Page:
The High Court has quashed An Bord Pleanala’s planning permission for the development of three wind turbines and an electricity substation at Tominearly and Killegney, Clonroche, Co. Wexford.

The judgment from Justice Charles Meenan came after a group of local residents raised their opposition to the development on a number of grounds, including that it was allegedly approved without a proper environmental impact assessment.

They also alleged that a strategic environmental impact assessment (SEA), in line with the requirements of the relevant 2001 SEA Directive on the assessment of certain plans and programmes for the environment, failed to be correctly carried out.

In November 2016, Ballinclay Windfarms Ltd was granted permission for the wind farm by An Bord Pleanala – the plans were originally rejected by Wexford County Council over concerns that they would create a “significant visual intrusion” on the landscape.

The council also argued that the development would be contrary to Wind Energy Guidelines and the objectives of the Wexford County Development Plan.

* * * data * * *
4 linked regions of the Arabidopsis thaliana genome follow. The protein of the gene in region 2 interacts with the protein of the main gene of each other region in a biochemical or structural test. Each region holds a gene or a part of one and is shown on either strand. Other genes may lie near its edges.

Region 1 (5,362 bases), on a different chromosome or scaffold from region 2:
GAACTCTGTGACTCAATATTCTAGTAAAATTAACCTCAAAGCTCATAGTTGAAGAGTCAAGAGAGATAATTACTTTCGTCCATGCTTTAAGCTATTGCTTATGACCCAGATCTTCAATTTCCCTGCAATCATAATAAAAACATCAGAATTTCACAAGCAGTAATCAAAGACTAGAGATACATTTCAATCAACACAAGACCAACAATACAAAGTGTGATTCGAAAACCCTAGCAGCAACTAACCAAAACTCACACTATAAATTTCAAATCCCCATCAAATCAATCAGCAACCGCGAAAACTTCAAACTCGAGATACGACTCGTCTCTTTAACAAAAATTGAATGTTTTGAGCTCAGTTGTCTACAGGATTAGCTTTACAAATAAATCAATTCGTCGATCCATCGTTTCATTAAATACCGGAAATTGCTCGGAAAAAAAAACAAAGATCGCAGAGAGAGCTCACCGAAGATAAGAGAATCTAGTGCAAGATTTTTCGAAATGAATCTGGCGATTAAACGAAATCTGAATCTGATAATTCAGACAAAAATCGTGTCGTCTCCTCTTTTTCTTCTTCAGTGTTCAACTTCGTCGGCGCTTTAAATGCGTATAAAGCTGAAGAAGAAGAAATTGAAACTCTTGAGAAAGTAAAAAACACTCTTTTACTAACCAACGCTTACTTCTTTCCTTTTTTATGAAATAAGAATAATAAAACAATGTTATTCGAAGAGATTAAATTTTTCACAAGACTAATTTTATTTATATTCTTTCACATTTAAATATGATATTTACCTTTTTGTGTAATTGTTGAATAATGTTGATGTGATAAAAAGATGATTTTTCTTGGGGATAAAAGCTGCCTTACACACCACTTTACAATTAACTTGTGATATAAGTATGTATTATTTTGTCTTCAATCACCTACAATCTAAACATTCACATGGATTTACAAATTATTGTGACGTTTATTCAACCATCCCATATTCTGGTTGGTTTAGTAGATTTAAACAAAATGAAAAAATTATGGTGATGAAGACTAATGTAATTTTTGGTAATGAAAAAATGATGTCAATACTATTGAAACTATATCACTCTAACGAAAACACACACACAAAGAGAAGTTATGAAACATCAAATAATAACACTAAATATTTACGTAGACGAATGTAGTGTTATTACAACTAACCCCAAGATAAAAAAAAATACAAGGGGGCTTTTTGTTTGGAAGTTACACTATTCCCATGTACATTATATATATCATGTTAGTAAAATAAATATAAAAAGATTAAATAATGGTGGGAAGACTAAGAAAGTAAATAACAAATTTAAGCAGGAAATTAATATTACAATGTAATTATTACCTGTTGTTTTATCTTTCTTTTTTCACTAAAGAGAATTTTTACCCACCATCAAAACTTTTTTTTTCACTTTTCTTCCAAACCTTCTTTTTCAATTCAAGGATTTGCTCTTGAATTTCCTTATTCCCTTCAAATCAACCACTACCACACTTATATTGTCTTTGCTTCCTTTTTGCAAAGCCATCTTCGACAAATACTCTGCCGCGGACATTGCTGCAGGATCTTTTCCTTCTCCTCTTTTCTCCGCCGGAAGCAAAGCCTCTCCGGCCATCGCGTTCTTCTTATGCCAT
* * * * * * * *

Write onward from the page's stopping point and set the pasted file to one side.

The case was brought forward by a group of eight residents, who were among 130 people who had lodged observations in respect of the planning application.

This group was represented by Cork-based solicitors, Noonan Linehan Carroll Coffey – with the legal fees set to be paid by the board under the settlement of the case.

Commenting on the decision on the Clonroche Against Wind Turbines Facebook page, the residents said: “This is fantastic news and a huge victory for the local community who stood together to take on what, at times, seemed to be an impossible task.

But, today (July 18), the power of the community has won. Thanks to our legal team and to everyone who has supported us throughout these legal proceedings.

Proceedings had also been brought against the Minister for Housing and the state but, on consent of the sides, the claims against them were struck out with no order.